Total Suspended Particulates
particles or aerosols that are less than 100 micrometers are
collectively referred to as total suspended particulate matter
(TSP). These particles constantly enter the atmosphere from many
Human sources include:
- Motor vehicle use.
- Combustion products from space
- Industrial processes.
- Power generation.
Natural sources include:
- Bacteria and viruses.
- Fungi, molds and yeast.
- Salt particles from evaporating
Over 99% of
inhaled particulate matter is either exhaled or trapped in the upper
areas of the respiratory system and expelled. The balance enter the
windpipe and lungs, where some particulates, known as inhalable
particulates, cling to protective mucous and are removed. Other
mechanisms, such as coughing, also filter out or remove particles.
Collectively, these "pulmonary clearance" mechanisms protect the
lungs from the majority of inhalable particles.
Some of the smallest particles,
called respirable particulates, lodge in the lung capillaries and
alveoli, causing the following effects:
- Slowing down the exchange of
oxygen and carbon dioxide in the blood, causing shortness of
- Straining the heart, because it
must work harder to compensate for oxygen loss.
The people most sensitive to these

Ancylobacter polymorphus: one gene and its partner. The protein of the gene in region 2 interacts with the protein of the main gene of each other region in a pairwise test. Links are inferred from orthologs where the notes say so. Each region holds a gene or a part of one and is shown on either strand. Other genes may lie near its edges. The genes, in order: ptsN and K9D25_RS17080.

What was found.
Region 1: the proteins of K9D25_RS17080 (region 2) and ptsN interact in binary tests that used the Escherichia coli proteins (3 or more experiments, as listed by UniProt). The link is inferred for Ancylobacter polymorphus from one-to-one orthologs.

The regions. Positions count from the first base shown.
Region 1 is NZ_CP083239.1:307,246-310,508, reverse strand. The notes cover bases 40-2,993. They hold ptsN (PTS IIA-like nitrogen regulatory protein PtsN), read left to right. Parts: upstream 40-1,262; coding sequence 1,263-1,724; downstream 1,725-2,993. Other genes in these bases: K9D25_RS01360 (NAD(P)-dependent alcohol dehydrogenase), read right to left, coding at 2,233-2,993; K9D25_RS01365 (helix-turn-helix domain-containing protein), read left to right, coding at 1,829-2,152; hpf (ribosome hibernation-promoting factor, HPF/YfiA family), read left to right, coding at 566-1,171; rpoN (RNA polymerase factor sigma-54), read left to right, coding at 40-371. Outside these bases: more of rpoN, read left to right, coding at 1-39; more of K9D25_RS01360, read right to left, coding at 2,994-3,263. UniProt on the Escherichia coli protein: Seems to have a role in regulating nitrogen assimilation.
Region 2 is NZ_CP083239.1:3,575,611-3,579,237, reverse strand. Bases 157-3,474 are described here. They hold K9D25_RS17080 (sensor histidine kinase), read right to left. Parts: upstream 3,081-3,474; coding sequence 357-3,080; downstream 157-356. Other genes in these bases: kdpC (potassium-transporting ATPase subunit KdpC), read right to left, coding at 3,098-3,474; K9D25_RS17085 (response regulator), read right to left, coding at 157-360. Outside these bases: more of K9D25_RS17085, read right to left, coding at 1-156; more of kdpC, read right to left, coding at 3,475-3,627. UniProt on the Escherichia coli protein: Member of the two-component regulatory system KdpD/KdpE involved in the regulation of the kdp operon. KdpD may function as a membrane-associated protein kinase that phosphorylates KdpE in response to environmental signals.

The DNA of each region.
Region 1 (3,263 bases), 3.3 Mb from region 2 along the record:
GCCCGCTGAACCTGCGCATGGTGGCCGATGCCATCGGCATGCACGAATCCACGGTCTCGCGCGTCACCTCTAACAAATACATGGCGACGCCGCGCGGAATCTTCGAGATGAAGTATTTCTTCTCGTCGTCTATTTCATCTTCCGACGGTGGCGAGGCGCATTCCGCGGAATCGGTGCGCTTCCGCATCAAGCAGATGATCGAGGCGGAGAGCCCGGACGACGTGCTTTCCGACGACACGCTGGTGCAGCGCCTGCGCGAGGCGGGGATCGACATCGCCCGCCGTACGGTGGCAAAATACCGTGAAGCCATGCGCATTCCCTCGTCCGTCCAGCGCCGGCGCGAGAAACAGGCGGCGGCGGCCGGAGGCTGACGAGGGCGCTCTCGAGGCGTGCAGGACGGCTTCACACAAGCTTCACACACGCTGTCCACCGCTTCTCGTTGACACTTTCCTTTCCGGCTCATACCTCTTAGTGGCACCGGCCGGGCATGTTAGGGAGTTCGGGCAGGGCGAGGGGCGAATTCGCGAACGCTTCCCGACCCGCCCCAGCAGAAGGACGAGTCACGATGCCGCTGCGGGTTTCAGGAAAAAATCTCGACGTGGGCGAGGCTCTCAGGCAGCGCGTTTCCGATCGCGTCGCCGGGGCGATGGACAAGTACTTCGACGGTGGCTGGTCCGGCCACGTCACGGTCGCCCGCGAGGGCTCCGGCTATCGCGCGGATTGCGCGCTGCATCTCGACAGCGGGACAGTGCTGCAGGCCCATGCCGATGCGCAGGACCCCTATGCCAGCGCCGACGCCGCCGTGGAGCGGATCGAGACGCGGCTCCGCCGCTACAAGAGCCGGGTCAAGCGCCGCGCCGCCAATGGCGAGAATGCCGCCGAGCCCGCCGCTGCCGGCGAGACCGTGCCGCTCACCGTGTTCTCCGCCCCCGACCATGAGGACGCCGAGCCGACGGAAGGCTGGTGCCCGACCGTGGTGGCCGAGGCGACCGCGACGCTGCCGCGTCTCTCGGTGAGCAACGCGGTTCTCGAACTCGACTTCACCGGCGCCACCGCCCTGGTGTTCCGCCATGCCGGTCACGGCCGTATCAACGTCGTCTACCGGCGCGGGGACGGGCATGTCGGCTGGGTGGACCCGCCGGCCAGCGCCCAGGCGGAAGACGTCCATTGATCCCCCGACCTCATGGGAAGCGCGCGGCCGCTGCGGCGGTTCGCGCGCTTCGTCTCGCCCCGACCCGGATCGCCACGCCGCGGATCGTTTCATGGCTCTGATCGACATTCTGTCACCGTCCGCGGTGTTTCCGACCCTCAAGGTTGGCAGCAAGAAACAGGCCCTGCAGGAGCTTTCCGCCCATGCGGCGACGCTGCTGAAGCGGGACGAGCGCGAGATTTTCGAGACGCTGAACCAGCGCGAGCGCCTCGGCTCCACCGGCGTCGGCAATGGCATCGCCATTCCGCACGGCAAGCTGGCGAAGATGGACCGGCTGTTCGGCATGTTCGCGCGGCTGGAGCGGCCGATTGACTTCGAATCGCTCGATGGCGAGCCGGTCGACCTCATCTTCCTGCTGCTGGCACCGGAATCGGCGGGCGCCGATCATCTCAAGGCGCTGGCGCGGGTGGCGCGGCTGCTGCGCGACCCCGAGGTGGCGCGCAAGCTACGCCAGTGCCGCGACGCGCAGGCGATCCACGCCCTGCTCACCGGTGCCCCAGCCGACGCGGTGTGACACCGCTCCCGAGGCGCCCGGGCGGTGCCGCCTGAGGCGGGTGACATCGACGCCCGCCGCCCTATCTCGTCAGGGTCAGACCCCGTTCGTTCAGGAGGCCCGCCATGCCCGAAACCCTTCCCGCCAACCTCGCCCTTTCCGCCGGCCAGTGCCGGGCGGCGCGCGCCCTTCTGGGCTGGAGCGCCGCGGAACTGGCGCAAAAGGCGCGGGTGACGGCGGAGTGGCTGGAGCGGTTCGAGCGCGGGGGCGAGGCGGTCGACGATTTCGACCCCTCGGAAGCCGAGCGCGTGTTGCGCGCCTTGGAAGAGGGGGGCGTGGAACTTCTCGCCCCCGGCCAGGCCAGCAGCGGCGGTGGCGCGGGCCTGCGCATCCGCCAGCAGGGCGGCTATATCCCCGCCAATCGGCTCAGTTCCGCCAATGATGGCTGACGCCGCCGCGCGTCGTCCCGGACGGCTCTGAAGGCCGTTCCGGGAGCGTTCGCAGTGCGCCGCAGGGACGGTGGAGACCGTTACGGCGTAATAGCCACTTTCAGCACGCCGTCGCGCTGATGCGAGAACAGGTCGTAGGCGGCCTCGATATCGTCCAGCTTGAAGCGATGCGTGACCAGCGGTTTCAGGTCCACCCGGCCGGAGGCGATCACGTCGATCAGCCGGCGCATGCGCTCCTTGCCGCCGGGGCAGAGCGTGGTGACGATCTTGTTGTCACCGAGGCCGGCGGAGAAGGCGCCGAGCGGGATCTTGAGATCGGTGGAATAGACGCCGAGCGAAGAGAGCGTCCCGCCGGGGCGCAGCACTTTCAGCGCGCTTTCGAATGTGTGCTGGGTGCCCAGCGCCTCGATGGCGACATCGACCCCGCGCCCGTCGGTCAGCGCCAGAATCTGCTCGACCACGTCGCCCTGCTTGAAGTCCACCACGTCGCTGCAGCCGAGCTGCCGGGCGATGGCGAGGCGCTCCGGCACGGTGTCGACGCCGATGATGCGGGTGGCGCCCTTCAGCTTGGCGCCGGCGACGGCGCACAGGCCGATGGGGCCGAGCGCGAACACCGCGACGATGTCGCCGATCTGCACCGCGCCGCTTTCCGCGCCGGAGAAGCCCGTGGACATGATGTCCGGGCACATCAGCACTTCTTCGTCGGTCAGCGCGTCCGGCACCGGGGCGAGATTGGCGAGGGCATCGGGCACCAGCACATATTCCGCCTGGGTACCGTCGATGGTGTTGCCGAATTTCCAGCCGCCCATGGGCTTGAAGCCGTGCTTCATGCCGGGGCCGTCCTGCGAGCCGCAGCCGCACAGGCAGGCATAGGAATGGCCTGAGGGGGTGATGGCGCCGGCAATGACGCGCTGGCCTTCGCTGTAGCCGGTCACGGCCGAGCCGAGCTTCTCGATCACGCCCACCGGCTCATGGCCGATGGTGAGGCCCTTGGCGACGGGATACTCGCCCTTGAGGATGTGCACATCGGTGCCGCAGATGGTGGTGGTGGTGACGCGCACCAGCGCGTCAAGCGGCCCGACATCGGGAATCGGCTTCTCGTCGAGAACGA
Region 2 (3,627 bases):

conditions include those with heart problems, or respiratory
diseases like emphysema, bronchitis and asthma. The elderly and
children are also very sensitive.
The adverse health effects from
particulate matter exposure are often not immediately noticed.
Particulates can accumulate in the lungs after repeated, long-term
exposure causing respiratory distress and other health problems.
Some particles themselves may be
poisonous if inhaled or absorbed, and can damage remote organs like
the kidneys or liver. Swallowed mucous laden with poisonous
particulate matter may also damage the gastrointestinal system.
Irritating odors are often associated
with particulates. Some examples of sources are gasoline and diesel
engine exhausts, large-scale coffee roasting, paint spraying, street
paving and trash burning.
U.S. EPA replaced TSP as the
indicator for both the annual and 24-hour primary (i.e.,
health-related) standards in 1987. The indicator includes only those
particles with an aerodynamic diameter smaller than or equal to a
nominal ten micrometers (PM10 - Particulate Matter 10
microns or less). Exposure to PM10 particles, which are
retained deep in the lungs, may cause health problems. The specific
health effects PM10 causes are discussed below.
Damage and Other Effects
matter is what most people see and feel when they experience "dirty
air." Particulate matter can:
- Corrode metals and masonry.
- Soil structures and motor
vehicles. (Cleaning, e.g., window washing, sand blasting, and
repainting, costs millions of dollars annually.)
- Dust the leaf surfaces of crops,
trees and shrubs, which may injure or inhibit the growth of these
- Impair visibility and reduce solar
radiation. (Very small particles remain suspended in the air for
long periods of time, and also effectively scatter light. The haze
caused by these particles can affect crop productivity by reducing
solar radiation; it can also adversely affect property values;
aesthetics in urban, country-side and wilderness areas;
transportation safety; and potentially the weather.)